Meditation in Motion: Zen Calligraphy from the Stuart Katz Collection is the first exhibition at BAMPFA to present the unique art form of Japanese Zen-inspired calligraphy. It features several important works by Chinese Ōbaku monks who immigrated to Japan, as well as a selection of writings by Japanese monks who followed and expanded on their examples. The exhibition is drawn from the private collection of Stuart Katz, who has made a promised gift to BAMPFA of these and many more paintings.
With the fall of the Ming dynasty in the mid-seventeenth century, monks from China’s Fujian province who followed the Chan form of Buddhism left for Japan, where there was a well-established Zen Buddhist community. Their home in China was centered in Wanfusi on Huangbo Mountain; thus they were designated Ōbaku—the Japanese translation of Huangbo. These monks practiced a form of meditation and “finding one’s true nature” that resembled that of the Zen schools of the well-established Rinzai Zen sect, but differed enough in elemental ways that they proceeded to establish a new branch of Zen Buddhism. Although Japan at the time was largely closed to the outside world, the Ōbaku monks were welcomed by the ruling Shogunate for their teachings and practice.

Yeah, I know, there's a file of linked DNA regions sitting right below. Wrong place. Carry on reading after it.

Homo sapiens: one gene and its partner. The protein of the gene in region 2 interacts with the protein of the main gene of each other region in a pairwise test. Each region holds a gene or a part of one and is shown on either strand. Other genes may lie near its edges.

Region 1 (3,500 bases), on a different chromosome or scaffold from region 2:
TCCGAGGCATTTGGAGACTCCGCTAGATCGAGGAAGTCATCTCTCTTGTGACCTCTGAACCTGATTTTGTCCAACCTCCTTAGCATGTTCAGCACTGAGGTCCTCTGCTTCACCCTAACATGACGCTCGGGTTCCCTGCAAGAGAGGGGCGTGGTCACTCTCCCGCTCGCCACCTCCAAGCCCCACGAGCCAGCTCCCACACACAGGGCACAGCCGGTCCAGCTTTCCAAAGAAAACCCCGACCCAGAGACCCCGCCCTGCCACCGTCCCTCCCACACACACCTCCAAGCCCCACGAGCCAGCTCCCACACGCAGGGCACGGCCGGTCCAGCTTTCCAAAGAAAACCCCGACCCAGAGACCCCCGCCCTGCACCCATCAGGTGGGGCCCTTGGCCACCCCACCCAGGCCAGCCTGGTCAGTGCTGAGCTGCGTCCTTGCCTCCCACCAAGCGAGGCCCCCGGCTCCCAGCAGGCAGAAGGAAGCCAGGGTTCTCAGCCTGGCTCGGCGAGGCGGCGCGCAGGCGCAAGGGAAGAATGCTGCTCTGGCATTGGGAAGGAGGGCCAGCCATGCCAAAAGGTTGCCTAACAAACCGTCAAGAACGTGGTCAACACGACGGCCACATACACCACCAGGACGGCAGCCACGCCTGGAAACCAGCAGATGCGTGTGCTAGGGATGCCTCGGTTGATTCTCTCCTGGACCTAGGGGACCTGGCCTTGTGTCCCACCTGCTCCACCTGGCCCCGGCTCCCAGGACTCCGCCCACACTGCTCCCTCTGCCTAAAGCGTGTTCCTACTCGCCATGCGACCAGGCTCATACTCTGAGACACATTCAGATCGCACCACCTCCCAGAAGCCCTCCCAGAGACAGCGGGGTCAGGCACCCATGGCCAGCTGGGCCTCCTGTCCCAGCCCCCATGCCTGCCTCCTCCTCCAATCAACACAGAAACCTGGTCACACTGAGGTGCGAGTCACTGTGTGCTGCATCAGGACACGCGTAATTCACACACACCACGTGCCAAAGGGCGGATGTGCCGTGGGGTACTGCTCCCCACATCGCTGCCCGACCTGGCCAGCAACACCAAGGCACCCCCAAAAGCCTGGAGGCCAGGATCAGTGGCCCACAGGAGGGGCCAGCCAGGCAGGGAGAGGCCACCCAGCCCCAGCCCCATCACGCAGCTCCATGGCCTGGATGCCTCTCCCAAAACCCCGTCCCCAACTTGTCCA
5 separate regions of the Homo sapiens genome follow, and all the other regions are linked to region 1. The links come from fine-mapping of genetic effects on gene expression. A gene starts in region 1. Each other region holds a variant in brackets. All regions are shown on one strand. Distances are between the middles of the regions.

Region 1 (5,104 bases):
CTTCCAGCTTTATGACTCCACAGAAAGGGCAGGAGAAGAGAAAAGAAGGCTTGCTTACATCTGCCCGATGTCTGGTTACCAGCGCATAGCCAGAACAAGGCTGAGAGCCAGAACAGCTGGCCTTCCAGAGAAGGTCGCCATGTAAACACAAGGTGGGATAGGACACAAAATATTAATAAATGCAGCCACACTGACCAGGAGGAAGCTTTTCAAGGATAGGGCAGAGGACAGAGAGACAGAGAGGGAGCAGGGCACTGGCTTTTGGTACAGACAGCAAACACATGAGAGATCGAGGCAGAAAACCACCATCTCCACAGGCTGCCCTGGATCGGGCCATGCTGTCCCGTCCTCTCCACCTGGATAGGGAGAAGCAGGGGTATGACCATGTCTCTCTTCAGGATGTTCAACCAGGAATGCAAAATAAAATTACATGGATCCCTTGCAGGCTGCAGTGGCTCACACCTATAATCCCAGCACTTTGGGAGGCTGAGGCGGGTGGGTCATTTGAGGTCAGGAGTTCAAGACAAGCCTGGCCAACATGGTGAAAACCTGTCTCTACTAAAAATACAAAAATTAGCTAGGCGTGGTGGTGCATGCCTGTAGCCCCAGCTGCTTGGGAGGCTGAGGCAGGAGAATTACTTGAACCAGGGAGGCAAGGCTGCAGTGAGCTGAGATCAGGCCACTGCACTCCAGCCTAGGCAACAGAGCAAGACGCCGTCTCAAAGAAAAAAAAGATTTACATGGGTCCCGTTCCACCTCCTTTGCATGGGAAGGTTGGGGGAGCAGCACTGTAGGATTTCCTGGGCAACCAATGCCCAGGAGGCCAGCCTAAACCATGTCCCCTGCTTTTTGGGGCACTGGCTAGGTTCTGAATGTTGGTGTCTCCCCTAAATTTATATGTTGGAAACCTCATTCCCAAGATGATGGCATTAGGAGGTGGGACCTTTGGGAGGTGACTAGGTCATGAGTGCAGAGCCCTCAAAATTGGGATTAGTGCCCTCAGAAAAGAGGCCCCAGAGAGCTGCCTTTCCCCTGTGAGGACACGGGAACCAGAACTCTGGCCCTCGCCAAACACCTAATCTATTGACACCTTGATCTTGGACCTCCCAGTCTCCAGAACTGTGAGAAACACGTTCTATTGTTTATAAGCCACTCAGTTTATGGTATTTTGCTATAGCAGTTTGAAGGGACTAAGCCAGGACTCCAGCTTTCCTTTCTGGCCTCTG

Their traditions varied in interesting and influential ways: they drank steeped tea rather than the traditional Japanese whisked tea; they maintained their practice of chanting sutras in their native Fujianese language; they wore their hair short rather than shaving their heads. Thus, they were regarded as followers of a distinct form of Japanese Zen practice until the late nineteenth-century Meiji Restoration. One of their great contributions to Japanese culture came through the art of calligraphy, in which one’s inner self can be expressed and revealed through disciplined practice of the art. They brushed koans (short, paradoxical sayings) intended to be comprehended not through analysis but by sudden intuition, and wrote or copied brief texts from important teachings. Their work appeared as scrolls that would hang in temples and homes, evoking a sentiment that resounded with Japanese sensibilities.